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Old January 22, 2011, 06:13 PM   #1
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Using rubber conveyor belting as partial backstop?

Would shooting at rubber CV belting be a ricochet hazard?

The indoor pistol range at a gun club uses the typical angled steel and trough below to catch bullets but has 1/2" thick conveyor belting just behind the targets. I'm guessing the belting is used to prevent / limit a bullet from ricocheting off the backstop towards the shooter. Some of the belting has a pretty big hole worn through behind the target, other places have bullets 1/2 stuck through the belt ( mostly 22 ) and there seems to be a fair number of undamaged jacketed round nose bullets that were fired but fell to the ground. ( 45 ACP )

The targets are stationary and the shooter must move down range to get a closer shot. ( not a issue as it's pretty much a self serve type deal and I've never came across others wanting to use the range at the same time )

This system has been in place for decades and seems to work. I want to make a similar setup for home use ( 38 +P at 21 ft ish distance ) but am wondering if belting is the best choice. I recently came across 3/8 thick and 3/16 thick belting so material is in stock. The whole mess will be mounted on a trailer for portability. I'm thinking of a shooting area 10 to 15 ft wide, 10 ft tall with wings that fold out at a 45* for a extra 3 ft per side / top. Fabrication isn't a issue.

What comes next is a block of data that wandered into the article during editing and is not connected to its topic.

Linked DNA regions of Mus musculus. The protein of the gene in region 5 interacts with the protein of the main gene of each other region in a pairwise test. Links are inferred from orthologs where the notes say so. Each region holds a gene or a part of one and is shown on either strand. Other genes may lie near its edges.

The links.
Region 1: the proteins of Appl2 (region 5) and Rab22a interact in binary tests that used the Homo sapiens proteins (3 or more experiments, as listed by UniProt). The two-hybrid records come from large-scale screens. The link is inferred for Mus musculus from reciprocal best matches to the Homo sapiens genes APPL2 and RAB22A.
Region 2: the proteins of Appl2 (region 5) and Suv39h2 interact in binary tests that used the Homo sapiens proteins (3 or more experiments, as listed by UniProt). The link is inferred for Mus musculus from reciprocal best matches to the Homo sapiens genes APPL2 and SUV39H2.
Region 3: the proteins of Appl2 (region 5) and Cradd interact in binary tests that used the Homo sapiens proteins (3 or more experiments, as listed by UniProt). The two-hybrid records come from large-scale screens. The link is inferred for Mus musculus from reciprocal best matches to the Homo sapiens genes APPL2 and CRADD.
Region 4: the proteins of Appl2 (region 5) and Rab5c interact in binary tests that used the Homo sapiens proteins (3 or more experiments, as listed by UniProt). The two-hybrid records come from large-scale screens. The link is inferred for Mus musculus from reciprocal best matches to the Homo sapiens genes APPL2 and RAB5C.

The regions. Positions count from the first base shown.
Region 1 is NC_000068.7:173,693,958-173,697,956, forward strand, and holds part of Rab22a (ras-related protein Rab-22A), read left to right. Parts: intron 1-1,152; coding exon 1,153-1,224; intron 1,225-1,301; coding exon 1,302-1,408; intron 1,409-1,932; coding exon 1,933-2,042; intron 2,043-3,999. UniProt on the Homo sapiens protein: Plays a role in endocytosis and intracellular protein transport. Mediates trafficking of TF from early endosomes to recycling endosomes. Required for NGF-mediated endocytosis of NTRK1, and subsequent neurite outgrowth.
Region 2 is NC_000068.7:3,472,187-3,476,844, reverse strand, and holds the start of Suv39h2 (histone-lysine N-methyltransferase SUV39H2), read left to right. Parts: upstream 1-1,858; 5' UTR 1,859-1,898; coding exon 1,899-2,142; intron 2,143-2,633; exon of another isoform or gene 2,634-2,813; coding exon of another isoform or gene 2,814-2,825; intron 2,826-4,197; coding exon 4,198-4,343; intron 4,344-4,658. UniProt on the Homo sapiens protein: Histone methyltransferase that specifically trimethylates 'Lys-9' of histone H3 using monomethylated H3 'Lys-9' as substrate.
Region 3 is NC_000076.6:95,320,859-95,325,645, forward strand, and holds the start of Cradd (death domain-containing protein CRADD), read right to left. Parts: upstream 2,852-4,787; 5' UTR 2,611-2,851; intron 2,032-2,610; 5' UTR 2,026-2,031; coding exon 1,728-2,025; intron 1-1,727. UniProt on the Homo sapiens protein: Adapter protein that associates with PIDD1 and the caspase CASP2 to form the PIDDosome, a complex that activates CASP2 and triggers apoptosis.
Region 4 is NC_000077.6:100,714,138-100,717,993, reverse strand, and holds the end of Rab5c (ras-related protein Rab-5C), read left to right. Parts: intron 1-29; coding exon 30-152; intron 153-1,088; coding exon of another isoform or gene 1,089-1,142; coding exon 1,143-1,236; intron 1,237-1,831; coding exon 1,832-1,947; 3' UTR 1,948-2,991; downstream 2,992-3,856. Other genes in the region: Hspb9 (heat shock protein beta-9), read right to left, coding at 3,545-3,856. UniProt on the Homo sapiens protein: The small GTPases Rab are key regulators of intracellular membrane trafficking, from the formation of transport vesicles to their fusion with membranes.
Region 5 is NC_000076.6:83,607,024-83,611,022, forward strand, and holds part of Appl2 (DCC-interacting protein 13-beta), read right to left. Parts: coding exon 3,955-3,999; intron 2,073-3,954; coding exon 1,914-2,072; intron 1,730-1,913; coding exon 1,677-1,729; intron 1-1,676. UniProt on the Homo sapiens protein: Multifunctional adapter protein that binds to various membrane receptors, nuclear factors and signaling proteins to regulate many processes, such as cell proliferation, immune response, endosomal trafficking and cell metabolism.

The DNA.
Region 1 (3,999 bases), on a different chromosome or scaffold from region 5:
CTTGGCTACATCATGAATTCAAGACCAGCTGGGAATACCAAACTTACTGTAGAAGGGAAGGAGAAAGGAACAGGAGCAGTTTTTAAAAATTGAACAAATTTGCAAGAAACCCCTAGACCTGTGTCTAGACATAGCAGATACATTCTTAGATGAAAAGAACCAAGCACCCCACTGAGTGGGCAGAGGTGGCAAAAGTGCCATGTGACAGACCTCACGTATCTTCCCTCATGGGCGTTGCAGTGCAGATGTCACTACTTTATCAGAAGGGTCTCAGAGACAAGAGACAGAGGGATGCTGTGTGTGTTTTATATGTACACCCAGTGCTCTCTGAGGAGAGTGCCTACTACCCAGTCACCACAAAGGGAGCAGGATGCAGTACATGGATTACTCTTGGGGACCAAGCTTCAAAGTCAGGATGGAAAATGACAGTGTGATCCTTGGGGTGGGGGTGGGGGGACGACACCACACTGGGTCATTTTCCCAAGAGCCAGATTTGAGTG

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Old January 28, 2011, 05:24 PM   #2
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We put some heavy-duty industrial ones (from a quarry, so they are 3/4 thick) as safety berms at the firing line. When we tested the nylon reinforced belts a .22RF penetrated 3 layers & partially penetrated the 4th.
I'd take that into consideration when planning the installation.
They are heavy as all get out BTW, specially when lifting a 15' long section & holding it in place while attaching mounting hardware.
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Old February 1, 2011, 01:45 PM   #3
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My indoor shooting tube is 30" in diameter & 52' long. The end is 2 thickness' of 1/2" conveyor belt, backfilled w/ sand. This makes the target convex. 45 auto, 38 spcl, 22s sometimes stick in the belting. Once, I had a 380 fmj roll to a stop by the shooting station. It was scuffed on 2 sides as it bounced down the tube. I think angling the belt @ 45 degrees would be a good idea.
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